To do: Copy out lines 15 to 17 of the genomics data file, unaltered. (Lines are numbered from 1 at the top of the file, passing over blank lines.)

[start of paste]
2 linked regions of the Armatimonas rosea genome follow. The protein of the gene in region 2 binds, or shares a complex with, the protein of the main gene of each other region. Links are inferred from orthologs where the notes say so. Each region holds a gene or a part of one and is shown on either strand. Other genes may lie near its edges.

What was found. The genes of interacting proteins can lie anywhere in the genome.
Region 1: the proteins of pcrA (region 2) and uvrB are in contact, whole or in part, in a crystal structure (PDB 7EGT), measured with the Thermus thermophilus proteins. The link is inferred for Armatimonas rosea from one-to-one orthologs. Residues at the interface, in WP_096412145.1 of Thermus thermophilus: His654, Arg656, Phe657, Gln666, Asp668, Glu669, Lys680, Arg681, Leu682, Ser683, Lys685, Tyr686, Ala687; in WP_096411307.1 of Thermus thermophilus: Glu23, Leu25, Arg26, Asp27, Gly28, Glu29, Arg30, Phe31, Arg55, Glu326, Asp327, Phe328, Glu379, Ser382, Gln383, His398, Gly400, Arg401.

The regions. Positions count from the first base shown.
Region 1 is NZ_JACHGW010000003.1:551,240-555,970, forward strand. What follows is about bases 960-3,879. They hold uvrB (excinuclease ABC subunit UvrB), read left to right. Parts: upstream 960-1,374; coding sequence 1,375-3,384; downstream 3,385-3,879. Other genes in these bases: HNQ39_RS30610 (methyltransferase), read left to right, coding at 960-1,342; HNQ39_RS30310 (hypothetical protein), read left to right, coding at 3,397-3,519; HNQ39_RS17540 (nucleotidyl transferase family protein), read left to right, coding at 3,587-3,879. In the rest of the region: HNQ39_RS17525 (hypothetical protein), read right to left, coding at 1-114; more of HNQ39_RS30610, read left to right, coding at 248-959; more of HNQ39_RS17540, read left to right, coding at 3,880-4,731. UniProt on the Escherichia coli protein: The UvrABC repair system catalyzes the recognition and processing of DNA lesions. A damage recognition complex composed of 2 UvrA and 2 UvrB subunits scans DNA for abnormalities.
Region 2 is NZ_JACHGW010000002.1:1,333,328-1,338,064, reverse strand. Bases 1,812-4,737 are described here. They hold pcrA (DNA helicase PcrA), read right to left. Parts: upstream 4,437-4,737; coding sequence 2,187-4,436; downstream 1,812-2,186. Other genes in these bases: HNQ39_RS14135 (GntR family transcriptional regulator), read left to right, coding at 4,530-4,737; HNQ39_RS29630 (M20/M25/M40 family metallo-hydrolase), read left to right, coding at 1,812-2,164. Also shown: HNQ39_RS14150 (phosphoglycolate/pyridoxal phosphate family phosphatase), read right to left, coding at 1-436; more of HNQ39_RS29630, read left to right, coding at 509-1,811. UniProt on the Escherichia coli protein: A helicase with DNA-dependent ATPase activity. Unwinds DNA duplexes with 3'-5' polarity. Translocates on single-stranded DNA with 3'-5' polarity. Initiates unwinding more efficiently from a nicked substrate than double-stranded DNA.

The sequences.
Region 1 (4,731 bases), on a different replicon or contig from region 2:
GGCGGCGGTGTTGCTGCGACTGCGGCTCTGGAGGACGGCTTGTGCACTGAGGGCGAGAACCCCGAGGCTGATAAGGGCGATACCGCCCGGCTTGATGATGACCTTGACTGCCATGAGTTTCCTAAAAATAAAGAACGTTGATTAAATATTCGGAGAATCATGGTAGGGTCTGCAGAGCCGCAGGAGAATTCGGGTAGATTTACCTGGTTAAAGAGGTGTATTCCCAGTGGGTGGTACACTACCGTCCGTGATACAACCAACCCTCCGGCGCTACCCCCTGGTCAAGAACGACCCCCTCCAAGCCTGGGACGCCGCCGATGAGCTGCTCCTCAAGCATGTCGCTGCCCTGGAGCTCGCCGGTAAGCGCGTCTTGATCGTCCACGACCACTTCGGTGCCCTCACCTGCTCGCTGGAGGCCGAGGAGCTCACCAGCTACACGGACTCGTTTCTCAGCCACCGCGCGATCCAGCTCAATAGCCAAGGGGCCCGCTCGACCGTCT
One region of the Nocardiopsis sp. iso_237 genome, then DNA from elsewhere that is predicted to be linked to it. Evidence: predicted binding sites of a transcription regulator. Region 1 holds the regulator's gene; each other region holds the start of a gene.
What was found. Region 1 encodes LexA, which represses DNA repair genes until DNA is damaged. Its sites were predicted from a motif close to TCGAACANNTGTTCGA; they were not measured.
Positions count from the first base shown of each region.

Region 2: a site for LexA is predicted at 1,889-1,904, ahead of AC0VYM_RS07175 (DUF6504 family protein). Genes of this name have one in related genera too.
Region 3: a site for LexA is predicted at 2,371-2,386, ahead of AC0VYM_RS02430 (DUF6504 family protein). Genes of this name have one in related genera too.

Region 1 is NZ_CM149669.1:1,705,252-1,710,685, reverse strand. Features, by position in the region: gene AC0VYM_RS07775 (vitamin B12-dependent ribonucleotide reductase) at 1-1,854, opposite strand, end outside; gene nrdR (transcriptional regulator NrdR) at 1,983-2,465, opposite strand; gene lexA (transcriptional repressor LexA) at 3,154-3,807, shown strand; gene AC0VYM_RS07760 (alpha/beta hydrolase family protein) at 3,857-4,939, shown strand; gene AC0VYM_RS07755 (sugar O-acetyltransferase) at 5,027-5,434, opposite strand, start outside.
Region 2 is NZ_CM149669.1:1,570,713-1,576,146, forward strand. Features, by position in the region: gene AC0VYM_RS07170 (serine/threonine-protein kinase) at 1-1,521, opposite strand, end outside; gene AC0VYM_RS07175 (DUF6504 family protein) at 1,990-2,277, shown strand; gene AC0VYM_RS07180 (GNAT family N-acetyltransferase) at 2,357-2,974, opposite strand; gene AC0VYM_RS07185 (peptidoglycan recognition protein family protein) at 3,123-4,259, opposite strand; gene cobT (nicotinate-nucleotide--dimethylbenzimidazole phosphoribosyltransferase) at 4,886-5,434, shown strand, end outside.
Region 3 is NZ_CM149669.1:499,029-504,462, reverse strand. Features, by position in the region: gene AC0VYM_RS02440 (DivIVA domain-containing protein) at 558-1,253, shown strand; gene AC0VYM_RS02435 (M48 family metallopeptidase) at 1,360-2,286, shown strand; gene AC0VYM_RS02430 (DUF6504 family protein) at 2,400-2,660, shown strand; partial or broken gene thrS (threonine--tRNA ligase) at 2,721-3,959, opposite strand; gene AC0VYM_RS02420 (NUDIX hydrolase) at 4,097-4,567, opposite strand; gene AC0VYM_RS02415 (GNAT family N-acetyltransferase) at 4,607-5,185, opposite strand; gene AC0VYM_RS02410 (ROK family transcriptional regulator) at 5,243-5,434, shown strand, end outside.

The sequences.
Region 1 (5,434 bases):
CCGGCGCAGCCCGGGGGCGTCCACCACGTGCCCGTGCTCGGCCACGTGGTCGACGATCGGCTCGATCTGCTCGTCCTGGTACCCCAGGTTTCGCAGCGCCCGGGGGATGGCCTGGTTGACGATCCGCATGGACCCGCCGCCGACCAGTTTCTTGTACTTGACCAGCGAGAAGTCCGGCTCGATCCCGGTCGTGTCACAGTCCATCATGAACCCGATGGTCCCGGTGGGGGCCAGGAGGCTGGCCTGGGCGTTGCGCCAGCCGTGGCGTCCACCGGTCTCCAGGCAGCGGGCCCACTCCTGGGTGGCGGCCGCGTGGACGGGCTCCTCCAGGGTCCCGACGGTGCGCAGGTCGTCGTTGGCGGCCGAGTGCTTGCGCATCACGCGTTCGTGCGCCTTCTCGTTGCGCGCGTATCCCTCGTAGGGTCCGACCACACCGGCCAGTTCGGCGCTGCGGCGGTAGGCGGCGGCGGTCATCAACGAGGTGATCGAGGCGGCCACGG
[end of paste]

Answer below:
Region 1 is NZ_CM149669.1:1,705,252-1,710,685, reverse strand. Features, by position in the region: gene AC0VYM_RS07775 (vitamin B12-dependent ribonucleotide reductase) at 1-1,854, opposite strand, end outside; gene nrdR (transcriptional regulator NrdR) at 1,983-2,465, opposite strand; gene lexA (transcriptional repressor LexA) at 3,154-3,807, shown strand; gene AC0VYM_RS07760 (alpha/beta hydrolase family protein) at 3,857-4,939, shown strand; gene AC0VYM_RS07755 (sugar O-acetyltransferase) at 5,027-5,434, opposite strand, start outside.
Region 2 is NZ_CM149669.1:1,570,713-1,576,146, forward strand. Features, by position in the region: gene AC0VYM_RS07170 (serine/threonine-protein kinase) at 1-1,521, opposite strand, end outside; gene AC0VYM_RS07175 (DUF6504 family protein) at 1,990-2,277, shown strand; gene AC0VYM_RS07180 (GNAT family N-acetyltransferase) at 2,357-2,974, opposite strand; gene AC0VYM_RS07185 (peptidoglycan recognition protein family protein) at 3,123-4,259, opposite strand; gene cobT (nicotinate-nucleotide--dimethylbenzimidazole phosphoribosyltransferase) at 4,886-5,434, shown strand, end outside.
Region 3 is NZ_CM149669.1:499,029-504,462, reverse strand. Features, by position in the region: gene AC0VYM_RS02440 (DivIVA domain-containing protein) at 558-1,253, shown strand; gene AC0VYM_RS02435 (M48 family metallopeptidase) at 1,360-2,286, shown strand; gene AC0VYM_RS02430 (DUF6504 family protein) at 2,400-2,660, shown strand; partial or broken gene thrS (threonine--tRNA ligase) at 2,721-3,959, opposite strand; gene AC0VYM_RS02420 (NUDIX hydrolase) at 4,097-4,567, opposite strand; gene AC0VYM_RS02415 (GNAT family N-acetyltransferase) at 4,607-5,185, opposite strand; gene AC0VYM_RS02410 (ROK family transcriptional regulator) at 5,243-5,434, shown strand, end outside.